Extensions to the Model
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There are at least two interesting arguments that criticize the results we have depicted. The first argument deals with the definition of patent width. Klemperer presents a model in which patents are rectangular in shape, but the width of a patent is determined not by profit, but rather by the patent scope - to what degree competitive products must differ before they fall outside the legal range of the patent.
Interestingly, Klemperer finds that as patent scope increases, social welfare may frequently increase. This is because when patents are narrow, consumers may decide to buy alternative products that fall outside of the scope of the patent. These competitive products are produced in a competitive market, and so generate no profit in equilibrium. However, customers that buy these competitive products incur “transport costs,” the loss in value from consuming a less preferred good.
When demand is highly elastic, and almost all consumers value a patented good at the same price, the patent holder will select exactly this price to charge for her product, or risk loosing all customers. Thus, the patent scope will have little effect on price and hence little effect on deadweight loss. But widening the scope minimizes transport costs incurred by consumers who buy competitive products, so this may be socially profitable. In fact, Klemperer shows that under some conditions, arbitrarily wide patents are optimal.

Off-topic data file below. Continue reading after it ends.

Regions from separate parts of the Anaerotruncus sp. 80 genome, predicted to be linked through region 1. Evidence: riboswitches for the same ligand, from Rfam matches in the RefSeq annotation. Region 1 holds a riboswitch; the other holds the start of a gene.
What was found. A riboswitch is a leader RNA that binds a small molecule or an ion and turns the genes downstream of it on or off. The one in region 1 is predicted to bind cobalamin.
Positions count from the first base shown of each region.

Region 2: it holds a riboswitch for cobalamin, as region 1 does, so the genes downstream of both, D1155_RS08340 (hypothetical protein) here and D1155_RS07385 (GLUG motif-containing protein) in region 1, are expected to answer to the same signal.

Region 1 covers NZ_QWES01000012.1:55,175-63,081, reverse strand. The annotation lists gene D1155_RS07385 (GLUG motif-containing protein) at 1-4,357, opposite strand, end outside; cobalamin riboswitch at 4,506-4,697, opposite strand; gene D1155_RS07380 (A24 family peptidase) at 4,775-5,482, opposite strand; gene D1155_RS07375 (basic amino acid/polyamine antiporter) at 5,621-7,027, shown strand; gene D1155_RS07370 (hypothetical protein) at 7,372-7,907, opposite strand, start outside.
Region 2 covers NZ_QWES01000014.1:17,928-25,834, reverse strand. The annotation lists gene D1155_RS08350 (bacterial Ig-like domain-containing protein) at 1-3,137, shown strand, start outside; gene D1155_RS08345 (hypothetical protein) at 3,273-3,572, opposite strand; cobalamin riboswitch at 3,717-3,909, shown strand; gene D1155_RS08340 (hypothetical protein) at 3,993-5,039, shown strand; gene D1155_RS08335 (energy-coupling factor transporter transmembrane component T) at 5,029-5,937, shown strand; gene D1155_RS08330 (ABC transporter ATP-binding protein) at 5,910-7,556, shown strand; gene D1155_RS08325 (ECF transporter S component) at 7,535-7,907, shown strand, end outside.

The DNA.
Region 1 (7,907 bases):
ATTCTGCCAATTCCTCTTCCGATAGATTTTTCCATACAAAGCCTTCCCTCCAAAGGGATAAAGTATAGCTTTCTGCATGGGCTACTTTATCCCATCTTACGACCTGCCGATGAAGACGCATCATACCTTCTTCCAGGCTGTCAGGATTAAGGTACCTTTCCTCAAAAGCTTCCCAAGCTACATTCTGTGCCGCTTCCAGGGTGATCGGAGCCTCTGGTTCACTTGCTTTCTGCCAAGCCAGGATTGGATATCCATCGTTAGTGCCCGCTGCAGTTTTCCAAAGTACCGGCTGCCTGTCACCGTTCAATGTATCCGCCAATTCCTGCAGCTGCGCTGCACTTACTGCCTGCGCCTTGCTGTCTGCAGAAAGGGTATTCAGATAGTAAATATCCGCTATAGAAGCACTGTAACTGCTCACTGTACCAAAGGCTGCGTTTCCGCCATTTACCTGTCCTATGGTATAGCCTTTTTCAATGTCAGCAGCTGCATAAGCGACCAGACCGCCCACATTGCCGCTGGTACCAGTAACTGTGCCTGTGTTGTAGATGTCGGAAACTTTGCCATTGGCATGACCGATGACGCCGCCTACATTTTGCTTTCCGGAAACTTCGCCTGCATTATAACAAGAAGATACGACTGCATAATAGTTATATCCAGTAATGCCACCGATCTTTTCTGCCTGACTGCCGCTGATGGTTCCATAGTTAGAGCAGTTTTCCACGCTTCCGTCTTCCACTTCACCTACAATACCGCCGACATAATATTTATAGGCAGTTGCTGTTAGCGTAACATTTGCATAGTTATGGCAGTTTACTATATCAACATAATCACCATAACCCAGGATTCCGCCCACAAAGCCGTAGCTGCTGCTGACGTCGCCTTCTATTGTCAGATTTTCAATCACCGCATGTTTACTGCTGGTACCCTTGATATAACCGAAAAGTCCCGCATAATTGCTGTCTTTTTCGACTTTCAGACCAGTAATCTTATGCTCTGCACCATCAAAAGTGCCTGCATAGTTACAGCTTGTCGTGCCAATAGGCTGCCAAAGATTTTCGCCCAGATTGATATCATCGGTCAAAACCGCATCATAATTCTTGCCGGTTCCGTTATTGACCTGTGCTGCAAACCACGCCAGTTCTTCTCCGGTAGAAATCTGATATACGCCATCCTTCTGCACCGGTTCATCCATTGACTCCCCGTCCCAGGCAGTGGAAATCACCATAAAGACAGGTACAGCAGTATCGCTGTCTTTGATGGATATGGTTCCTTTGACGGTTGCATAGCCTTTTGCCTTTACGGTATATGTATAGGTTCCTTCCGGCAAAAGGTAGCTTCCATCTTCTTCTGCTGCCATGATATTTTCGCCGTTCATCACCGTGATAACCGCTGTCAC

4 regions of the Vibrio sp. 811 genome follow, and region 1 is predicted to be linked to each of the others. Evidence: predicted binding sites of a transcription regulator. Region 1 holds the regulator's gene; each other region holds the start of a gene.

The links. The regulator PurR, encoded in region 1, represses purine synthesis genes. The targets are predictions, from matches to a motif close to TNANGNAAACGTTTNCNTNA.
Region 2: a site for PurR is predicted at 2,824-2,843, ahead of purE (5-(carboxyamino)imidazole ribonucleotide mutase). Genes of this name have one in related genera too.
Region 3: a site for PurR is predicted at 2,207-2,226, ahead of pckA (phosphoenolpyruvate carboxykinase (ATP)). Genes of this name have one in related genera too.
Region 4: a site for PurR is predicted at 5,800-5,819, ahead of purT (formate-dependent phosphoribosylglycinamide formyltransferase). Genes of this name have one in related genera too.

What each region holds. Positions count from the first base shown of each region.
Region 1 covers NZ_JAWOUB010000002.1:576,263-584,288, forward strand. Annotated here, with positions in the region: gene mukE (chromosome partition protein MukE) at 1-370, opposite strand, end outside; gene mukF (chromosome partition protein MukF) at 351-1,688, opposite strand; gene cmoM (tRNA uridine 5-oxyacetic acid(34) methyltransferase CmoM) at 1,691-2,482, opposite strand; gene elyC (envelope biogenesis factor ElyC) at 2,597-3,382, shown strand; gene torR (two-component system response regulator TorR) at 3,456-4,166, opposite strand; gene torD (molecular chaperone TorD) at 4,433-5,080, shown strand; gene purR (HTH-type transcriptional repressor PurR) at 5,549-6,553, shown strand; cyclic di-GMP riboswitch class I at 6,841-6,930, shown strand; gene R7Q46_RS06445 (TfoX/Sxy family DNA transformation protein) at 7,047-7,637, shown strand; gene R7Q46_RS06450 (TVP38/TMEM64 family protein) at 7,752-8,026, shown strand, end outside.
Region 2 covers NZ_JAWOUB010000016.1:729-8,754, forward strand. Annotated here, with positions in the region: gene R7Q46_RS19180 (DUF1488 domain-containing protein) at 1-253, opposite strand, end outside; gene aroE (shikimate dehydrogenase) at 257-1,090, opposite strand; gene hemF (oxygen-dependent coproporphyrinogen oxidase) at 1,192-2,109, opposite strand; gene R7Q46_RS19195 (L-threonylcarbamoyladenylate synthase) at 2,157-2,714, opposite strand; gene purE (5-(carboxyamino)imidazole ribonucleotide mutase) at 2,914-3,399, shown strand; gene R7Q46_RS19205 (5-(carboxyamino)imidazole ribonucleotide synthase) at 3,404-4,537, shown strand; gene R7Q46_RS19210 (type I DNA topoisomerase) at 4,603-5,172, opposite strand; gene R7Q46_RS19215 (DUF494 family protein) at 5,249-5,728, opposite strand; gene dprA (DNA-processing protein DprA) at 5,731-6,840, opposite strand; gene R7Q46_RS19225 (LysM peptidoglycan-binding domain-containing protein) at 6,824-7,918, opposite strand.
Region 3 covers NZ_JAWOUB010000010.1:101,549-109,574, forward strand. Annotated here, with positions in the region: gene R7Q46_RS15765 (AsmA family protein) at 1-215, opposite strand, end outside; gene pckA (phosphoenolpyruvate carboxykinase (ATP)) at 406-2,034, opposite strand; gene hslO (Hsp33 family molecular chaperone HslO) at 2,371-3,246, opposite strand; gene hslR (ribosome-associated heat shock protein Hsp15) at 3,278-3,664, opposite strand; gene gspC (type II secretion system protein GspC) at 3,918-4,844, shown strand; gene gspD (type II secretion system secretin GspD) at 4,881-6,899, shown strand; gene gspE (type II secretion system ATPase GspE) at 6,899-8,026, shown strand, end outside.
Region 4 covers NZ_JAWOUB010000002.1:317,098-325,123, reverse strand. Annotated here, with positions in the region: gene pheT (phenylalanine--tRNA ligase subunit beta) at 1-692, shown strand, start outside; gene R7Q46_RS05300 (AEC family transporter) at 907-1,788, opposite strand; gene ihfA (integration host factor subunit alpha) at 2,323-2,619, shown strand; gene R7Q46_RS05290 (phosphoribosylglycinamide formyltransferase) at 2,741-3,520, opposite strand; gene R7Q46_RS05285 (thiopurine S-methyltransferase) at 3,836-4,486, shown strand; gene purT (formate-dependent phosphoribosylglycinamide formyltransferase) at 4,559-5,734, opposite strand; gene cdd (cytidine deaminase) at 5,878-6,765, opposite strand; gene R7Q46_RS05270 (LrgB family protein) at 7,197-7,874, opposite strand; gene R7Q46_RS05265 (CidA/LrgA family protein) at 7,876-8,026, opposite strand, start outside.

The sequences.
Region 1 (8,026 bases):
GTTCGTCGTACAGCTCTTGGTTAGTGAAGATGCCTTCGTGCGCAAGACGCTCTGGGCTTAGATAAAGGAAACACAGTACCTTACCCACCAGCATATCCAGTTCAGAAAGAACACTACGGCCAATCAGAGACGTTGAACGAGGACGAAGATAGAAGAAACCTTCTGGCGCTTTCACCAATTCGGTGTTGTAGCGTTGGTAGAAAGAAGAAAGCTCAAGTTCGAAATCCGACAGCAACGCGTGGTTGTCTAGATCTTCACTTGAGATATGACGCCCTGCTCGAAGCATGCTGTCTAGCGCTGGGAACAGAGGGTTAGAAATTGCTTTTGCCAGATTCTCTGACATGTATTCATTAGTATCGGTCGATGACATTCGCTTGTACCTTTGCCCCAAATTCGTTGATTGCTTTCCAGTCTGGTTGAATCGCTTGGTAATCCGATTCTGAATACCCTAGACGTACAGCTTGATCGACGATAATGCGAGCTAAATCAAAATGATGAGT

As in the Gilbert and Shapiro model, in the Klemperer model, the scope of a patent affects the price that a firm charges. This happens because the scope of a patent affects the availability of substitute products and hence the demand curve that the firm faces. The patent holder then rationally chooses a price that maximizes her profit given her demand curve. Note that the mechanism here is the rational, profit-maximizing behavior of the firm. Changing the scope changes the demand curve, which changes the firm's decision.
However, as Gilbert and Shapiro argue, there are other ways to constrain the price of a product, even with a fixed demand curve. Hence, the two definitions of patent width - price charged and scope - can vary at least semi-independently. An encompassing model would visualize patents as three-dimensional objects in which price, scope, and length can each be altered.
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